WASHINGTON — Concern about possible year-end terrorist attacks spread across the nation Thursday as federal authorities revealed an apparent link between a suspected terror group and a Canadian woman arrested on charges of trying to illegally smuggle an Algerian man into the United States.
Papers filed in U.S. District Court in Burlington, Vt., disclosed the first tangible evidence after days of speculation that an international terrorist organization might have ties to either of two Algerian suspects arrested with false passports at remote U.S. border posts in recent days.
U.S. prosecutors told the court that records showed the car and phone used by the Canadian woman, Lucia Garofalo, were registered to a member of the Algerian Islamic League, an extremist group that officials believe is involved in terror attacks in North Africa and Europe.
But the U.S. attorney in Vermont, Charles Tetzlaff, said "no evidence" yet connects the Vermont suspects to Ahmed Ressam, a 32-year-old Algerian arrested Dec. 14 in Port Angeles, Wash., after he tried to enter the country in a car containing ingredients for several bombs. Ressam has pleaded not guilty to charges that he illegally transported explosives and detonators across the border.
The investigation deepened in Montreal on Thursday as police raided the house of Ressam's accomplice, Abdel Majid Dahoumane. They did not find any bomb-making materials there but charged both men with illegal possession of explosives and making a substance intending bodily harm or property damage. Police are still searching for Dahoumane, and they released details of his appearance and a picture on the police Web site (http://www.rcmp-grc.gc.ca) in a public appeal for help.
In other unsettling, if perhaps unrelated, developments:
* The FBI issued an unusual predawn warning urging Americans to be on the lookout during the holidays for "bombs in small parcels" that may arrive in the mail from Frankfurt, Germany. Airlines and the U.S. Postal Service immediately took precautions, officials said.
* Citing increased threats of terrorist attacks, the U.S. Department of Energy ordered extra security precautions at the nation's nuclear weapon production and development facilities, as well as other DOE installations.
* FBI agents in New Jersey arrested a man alleged to have threatened in an Internet chat room to use a truck bomb to blow up tunnels leading into New York City. Although the FBI said the threat appeared to have been a hoax, bomb-sniffing dogs and extra police were assigned to guard the heavily used Lincoln and Holland tunnels.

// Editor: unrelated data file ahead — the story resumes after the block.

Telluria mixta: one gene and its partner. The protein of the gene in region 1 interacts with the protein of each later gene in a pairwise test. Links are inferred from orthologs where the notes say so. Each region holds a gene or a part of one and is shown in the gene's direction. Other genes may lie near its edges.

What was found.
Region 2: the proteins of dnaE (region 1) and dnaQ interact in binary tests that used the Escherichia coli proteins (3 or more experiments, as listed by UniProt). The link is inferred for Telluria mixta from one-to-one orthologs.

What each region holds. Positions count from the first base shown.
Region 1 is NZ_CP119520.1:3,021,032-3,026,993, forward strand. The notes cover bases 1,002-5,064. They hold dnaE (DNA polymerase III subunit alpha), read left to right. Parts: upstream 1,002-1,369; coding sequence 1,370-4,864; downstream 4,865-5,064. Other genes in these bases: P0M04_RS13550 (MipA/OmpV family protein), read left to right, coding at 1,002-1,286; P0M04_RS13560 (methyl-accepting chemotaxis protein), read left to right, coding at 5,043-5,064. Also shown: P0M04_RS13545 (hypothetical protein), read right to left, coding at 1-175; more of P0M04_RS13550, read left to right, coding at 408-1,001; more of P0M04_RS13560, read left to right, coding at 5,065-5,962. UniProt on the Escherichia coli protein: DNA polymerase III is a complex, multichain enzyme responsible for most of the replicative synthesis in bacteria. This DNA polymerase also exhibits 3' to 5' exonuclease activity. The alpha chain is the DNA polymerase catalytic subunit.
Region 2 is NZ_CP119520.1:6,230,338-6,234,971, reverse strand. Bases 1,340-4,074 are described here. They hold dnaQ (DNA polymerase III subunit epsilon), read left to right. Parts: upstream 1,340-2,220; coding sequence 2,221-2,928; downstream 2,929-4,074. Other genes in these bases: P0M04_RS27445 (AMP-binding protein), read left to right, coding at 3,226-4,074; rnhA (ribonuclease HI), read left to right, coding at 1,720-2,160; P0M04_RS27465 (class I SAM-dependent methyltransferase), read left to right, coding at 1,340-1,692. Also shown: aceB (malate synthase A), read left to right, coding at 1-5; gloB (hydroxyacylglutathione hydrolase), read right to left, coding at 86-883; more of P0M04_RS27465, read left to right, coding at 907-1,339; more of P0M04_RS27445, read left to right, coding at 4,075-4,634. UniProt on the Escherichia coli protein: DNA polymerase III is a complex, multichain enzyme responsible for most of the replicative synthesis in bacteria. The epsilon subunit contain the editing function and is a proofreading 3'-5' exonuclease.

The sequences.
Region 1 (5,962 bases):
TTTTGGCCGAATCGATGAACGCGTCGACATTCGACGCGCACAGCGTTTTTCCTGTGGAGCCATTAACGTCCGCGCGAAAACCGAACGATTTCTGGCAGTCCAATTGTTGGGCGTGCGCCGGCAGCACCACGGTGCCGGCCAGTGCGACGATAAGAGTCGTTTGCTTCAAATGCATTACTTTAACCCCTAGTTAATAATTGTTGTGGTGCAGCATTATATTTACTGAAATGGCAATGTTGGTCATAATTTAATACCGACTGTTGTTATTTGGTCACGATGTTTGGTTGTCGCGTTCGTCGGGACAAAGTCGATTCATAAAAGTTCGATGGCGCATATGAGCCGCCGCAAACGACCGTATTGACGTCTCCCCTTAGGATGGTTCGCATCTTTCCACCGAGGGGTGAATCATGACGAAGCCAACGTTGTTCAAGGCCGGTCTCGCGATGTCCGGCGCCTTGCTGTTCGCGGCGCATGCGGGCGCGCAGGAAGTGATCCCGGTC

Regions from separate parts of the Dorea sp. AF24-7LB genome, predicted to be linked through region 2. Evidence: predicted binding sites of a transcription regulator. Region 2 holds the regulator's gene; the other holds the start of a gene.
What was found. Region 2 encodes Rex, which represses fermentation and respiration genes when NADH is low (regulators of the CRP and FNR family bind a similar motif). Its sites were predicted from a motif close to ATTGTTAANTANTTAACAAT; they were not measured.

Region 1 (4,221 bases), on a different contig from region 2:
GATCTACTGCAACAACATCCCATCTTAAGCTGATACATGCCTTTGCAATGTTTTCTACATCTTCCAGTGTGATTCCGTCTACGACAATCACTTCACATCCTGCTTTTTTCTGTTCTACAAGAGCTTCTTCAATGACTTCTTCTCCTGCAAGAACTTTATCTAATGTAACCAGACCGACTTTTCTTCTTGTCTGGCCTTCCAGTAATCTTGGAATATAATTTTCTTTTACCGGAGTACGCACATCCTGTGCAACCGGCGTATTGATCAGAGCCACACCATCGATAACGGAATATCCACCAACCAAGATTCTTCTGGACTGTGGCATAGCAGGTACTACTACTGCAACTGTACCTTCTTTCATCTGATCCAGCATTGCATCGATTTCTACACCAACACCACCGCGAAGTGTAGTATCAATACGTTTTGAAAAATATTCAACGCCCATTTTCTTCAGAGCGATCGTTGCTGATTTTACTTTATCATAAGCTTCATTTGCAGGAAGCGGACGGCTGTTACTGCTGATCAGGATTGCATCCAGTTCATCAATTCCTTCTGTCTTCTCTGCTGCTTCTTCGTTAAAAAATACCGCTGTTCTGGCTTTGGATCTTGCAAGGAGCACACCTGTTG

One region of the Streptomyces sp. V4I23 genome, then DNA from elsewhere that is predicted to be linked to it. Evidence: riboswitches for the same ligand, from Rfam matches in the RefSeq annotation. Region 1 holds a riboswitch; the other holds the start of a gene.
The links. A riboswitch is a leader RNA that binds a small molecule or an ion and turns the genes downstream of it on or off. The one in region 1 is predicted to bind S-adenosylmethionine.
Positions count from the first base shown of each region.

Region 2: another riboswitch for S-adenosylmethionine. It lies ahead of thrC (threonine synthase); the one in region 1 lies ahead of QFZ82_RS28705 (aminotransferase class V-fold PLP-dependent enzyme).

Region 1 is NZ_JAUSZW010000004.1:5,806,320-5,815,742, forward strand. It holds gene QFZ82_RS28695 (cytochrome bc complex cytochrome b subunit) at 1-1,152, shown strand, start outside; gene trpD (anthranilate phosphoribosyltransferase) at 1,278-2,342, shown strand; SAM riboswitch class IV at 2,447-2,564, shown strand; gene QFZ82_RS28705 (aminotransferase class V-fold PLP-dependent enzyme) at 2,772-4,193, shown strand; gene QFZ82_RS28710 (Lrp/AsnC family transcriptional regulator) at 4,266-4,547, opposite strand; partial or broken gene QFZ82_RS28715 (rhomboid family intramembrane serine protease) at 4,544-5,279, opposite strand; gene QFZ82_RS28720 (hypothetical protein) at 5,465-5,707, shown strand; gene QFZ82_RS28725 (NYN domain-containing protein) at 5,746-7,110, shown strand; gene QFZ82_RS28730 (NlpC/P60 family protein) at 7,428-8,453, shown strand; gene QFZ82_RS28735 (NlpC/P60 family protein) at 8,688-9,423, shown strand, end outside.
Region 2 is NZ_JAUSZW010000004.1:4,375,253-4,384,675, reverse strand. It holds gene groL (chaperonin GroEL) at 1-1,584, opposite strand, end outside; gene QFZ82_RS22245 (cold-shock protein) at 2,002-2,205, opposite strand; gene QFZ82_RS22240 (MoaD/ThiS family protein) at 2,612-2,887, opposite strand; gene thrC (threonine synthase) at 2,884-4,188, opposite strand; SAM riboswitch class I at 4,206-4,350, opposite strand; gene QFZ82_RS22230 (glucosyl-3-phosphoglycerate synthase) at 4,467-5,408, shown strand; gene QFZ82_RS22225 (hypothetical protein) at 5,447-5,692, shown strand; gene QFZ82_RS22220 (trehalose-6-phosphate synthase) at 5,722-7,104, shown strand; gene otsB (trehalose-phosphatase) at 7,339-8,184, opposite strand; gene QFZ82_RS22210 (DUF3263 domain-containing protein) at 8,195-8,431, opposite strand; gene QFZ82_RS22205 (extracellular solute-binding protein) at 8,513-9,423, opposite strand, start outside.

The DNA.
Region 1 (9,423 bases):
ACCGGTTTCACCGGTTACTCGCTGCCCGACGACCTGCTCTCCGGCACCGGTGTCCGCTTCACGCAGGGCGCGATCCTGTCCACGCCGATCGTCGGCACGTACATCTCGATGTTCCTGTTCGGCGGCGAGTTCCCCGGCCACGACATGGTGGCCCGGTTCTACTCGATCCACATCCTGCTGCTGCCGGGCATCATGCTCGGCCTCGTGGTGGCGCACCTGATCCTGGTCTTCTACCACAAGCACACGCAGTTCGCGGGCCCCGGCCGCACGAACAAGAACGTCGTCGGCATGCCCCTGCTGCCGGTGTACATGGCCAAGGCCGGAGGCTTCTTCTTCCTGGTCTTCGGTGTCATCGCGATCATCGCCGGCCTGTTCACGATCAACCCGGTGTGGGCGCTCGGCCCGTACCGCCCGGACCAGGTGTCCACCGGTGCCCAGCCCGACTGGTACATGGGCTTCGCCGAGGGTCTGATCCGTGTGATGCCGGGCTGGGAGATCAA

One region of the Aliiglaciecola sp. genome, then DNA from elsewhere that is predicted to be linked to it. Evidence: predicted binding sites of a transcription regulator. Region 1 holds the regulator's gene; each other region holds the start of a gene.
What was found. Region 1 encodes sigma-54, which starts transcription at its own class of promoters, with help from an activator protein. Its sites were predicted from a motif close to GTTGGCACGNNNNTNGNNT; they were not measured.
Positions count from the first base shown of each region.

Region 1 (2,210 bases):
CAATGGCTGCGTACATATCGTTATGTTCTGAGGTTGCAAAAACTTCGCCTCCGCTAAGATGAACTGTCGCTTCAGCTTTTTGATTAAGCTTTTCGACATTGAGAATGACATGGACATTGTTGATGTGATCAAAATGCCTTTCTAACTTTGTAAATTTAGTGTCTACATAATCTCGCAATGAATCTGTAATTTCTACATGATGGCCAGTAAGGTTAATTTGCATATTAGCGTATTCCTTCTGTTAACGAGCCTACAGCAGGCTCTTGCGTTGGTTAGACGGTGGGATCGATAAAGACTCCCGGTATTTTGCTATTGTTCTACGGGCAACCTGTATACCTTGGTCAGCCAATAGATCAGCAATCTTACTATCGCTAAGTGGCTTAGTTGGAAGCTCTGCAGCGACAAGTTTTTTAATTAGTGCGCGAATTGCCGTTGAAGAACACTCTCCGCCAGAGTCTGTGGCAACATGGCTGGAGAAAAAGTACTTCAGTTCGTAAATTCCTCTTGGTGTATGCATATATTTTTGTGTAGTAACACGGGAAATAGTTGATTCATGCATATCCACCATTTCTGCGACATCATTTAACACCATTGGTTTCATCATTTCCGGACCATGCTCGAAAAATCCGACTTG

The government earlier this week ordered tightened security at the nation's airports and border crossings, adding to travel problems for millions of people at the start of a once-in-a-millennium holiday season. Travel agents said some passengers appear to have canceled or changed plans because of fear of a terrorist strike.
Parties Cut Back in Some Cities
Several cities, including Seattle and Las Vegas, have dramatically scaled back their estimates of the number of tourists expected to attend long-planned public New Year's and millennium parties. Merchants in Las Vegas described a run on such disaster-related items as gas masks and bullet-proof vests.
While federal authorities still insist they have no credible evidence that either foreign or domestic terrorists have targeted a specific locale, they acknowledged they have received threats involving New York, Washington and Seattle.
"In those three cities, there has been at least some evidence, credible or unsubstantiated, that there have been threats," said an FBI official who asked not to be identified.
"The last thing we want to do is create an environment where everyone is looking over their shoulder and living in fear," the official added. "Everyone right now is in a heightened state of awareness, and it's important for the public to be aware of the information brought to our attention, even if it's uncorroborated."
Los Angeles police have "no information about specific threats against any potential targets" in the area, said police Cmdr. David J. Kalish. But he said the Los Angeles Police Department will deploy triple the usual number of officers next Friday night, paying particular attention to "government buildings and public facilities."
In Sacramento, Tom Mullins, spokesman for Gov. Gray Davis' Office of Emergency Services, said, "We're not discouraging anyone from going anywhere they want" to celebrate the new year. "I don't think there has ever been more law enforcement on duty as there will be that weekend."
U.S. officials appeared to downplay the overall danger, fearful that undue publicity not only could frighten the public but also could encourage copycat hoaxes and other disruptions. Officials again urged Americans to be more "vigilant" and to immediately report any unguarded or abandoned packages in public places.